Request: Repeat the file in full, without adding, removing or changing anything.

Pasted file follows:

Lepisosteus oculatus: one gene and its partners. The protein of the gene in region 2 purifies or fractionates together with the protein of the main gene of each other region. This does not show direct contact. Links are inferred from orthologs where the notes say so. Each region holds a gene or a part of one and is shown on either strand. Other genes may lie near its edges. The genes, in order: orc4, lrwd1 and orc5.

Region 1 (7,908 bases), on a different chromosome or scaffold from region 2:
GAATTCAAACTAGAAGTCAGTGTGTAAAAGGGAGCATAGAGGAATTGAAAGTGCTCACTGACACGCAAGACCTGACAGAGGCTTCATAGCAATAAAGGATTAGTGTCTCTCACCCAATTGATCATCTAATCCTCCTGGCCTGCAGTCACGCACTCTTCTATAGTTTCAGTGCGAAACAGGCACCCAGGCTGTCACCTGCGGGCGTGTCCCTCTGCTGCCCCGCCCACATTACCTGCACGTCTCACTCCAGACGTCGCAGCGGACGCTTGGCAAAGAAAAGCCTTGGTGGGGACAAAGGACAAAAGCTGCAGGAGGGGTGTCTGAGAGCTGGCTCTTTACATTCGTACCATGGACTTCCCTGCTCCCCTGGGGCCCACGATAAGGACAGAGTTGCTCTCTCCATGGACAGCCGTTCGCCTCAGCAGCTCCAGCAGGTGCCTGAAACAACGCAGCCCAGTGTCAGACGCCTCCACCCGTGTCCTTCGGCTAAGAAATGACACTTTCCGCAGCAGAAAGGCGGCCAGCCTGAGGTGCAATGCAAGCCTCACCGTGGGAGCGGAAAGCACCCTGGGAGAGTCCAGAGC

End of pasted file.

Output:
Lepisosteus oculatus: one gene and its partners. The protein of the gene in region 2 purifies or fractionates together with the protein of the main gene of each other region. This does not show direct contact. Links are inferred from orthologs where the notes say so. Each region holds a gene or a part of one and is shown on either strand. Other genes may lie near its edges. The genes, in order: orc4, lrwd1 and orc5.

Region 1 (7,908 bases), on a different chromosome or scaffold from region 2:
GAATTCAAACTAGAAGTCAGTGTGTAAAAGGGAGCATAGAGGAATTGAAAGTGCTCACTGACACGCAAGACCTGACAGAGGCTTCATAGCAATAAAGGATTAGTGTCTCTCACCCAATTGATCATCTAATCCTCCTGGCCTGCAGTCACGCACTCTTCTATAGTTTCAGTGCGAAACAGGCACCCAGGCTGTCACCTGCGGGCGTGTCCCTCTGCTGCCCCGCCCACATTACCTGCACGTCTCACTCCAGACGTCGCAGCGGACGCTTGGCAAAGAAAAGCCTTGGTGGGGACAAAGGACAAAAGCTGCAGGAGGGGTGTCTGAGAGCTGGCTCTTTACATTCGTACCATGGACTTCCCTGCTCCCCTGGGGCCCACGATAAGGACAGAGTTGCTCTCTCCATGGACAGCCGTTCGCCTCAGCAGCTCCAGCAGGTGCCTGAAACAACGCAGCCCAGTGTCAGACGCCTCCACCCGTGTCCTTCGGCTAAGAAATGACACTTTCCGCAGCAGAAAGGCGGCCAGCCTGAGGTGCAATGCAAGCCTCACCGTGGGAGCGGAAAGCACCCTGGGAGAGTCCAGAGC